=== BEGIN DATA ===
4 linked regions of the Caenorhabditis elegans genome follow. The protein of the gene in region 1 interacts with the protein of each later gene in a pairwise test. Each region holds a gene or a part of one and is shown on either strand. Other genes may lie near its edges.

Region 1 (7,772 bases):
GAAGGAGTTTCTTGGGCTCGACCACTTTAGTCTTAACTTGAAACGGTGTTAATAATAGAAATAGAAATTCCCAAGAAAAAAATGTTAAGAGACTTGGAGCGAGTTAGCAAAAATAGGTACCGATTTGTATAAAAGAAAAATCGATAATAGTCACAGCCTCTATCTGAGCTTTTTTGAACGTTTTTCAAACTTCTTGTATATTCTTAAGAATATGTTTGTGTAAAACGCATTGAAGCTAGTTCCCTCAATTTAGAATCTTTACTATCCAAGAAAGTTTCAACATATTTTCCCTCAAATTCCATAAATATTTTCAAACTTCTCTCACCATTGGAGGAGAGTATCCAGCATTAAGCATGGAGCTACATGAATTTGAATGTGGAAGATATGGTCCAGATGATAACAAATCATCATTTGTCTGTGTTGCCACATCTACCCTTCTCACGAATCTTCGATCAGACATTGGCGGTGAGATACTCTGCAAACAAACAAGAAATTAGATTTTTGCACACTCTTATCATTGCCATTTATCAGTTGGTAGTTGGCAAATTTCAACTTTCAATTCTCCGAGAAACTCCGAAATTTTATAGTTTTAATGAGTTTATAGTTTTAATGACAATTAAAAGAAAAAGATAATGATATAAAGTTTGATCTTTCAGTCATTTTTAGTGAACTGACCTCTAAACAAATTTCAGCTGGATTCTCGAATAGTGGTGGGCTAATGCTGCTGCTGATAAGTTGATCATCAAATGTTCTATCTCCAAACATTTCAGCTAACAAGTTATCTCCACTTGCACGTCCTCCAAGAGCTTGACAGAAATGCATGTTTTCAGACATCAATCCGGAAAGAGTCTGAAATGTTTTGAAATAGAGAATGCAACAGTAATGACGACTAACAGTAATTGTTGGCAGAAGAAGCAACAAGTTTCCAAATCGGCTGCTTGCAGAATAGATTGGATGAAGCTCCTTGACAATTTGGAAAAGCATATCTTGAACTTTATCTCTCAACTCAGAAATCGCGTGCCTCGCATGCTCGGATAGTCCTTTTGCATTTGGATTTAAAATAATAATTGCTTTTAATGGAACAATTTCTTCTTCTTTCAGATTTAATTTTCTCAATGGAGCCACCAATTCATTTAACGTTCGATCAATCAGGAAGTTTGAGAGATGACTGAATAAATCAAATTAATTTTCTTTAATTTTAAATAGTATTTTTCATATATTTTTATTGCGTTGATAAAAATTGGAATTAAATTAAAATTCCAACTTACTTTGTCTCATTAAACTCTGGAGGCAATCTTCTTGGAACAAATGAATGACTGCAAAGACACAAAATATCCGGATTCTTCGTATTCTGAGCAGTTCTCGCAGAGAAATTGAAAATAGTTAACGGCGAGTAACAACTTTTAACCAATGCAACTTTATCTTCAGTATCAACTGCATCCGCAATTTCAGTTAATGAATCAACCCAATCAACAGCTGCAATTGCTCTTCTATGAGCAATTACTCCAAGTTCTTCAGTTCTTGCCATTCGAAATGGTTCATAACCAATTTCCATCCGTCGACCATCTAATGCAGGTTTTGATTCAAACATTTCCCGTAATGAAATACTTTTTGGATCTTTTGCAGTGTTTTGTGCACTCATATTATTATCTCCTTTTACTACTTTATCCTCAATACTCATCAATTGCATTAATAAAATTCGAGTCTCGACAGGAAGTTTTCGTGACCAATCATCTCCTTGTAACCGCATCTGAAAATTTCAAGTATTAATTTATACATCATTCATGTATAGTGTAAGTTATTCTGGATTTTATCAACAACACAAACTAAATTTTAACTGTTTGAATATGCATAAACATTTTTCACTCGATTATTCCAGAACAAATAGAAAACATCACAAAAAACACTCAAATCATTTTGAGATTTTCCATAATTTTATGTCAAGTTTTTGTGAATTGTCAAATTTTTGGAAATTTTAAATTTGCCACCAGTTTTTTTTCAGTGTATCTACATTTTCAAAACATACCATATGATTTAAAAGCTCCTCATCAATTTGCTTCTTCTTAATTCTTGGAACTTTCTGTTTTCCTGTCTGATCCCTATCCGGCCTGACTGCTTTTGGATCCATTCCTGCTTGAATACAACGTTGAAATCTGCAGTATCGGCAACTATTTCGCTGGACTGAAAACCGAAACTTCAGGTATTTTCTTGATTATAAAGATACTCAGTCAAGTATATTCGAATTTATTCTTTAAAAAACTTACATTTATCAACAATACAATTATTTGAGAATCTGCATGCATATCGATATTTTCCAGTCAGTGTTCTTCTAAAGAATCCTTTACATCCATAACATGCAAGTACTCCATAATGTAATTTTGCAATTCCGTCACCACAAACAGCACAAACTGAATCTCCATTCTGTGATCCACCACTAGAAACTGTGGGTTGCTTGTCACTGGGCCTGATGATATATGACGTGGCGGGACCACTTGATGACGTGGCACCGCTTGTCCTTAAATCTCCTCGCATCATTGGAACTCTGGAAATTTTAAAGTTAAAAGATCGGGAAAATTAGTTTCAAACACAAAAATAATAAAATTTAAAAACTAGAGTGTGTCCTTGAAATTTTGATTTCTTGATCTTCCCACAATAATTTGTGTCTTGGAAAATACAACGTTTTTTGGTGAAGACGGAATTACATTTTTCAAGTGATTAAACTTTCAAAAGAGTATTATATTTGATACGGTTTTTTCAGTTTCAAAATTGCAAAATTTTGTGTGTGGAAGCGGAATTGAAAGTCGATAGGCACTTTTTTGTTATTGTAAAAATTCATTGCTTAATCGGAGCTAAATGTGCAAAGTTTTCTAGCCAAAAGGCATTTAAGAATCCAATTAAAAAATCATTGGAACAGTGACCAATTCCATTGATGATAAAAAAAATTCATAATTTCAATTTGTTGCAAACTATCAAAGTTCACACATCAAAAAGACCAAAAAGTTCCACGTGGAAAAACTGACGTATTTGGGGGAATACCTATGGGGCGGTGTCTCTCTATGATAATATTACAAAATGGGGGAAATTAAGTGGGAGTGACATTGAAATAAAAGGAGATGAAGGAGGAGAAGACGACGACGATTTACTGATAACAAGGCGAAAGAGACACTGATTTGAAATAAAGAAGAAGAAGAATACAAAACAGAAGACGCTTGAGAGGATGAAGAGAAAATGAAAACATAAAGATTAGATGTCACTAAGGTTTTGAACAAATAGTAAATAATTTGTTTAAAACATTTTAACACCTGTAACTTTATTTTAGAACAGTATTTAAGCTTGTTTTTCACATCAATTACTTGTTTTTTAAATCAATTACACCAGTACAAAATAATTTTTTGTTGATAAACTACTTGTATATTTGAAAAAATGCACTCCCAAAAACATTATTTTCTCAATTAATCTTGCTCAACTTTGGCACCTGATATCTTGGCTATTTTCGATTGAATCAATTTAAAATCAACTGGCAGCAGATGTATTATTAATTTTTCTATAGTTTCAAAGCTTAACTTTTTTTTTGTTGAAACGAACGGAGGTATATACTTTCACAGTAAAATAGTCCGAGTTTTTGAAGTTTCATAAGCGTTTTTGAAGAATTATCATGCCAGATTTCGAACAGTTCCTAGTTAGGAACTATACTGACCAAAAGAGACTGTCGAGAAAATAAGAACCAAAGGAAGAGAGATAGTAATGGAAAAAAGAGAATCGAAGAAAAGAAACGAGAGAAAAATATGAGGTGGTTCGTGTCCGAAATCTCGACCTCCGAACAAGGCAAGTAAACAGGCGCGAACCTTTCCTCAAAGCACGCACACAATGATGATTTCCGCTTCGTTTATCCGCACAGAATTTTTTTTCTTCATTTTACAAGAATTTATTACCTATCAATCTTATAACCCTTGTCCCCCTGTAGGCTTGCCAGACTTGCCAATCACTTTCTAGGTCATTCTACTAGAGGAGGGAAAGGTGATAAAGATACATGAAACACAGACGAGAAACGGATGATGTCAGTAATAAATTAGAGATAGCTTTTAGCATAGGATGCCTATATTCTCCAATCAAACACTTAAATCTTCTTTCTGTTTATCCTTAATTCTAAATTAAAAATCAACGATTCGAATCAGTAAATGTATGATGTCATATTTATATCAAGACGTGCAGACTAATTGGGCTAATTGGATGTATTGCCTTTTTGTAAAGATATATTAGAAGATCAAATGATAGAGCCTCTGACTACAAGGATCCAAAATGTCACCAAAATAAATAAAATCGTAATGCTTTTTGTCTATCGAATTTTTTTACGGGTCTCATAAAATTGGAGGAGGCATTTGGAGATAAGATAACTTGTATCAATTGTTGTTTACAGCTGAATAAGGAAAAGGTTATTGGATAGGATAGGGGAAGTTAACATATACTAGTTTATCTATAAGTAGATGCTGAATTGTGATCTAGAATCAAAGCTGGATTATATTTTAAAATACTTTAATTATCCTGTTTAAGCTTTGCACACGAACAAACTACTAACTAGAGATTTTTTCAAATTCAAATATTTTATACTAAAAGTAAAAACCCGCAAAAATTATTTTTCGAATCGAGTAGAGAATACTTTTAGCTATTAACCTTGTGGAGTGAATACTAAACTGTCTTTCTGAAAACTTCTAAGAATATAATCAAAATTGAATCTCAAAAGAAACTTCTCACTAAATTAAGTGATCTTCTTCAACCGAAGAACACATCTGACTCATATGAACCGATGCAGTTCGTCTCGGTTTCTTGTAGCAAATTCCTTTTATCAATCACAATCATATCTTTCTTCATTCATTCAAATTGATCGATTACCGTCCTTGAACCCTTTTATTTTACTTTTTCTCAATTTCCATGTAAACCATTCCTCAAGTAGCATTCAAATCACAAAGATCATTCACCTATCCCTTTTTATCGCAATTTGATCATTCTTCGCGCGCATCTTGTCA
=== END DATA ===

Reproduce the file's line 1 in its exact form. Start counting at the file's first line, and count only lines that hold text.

4 linked regions of the Caenorhabditis elegans genome follow. The protein of the gene in region 1 interacts with the protein of each later gene in a pairwise test. Each region holds a gene or a part of one and is shown on either strand. Other genes may lie near its edges.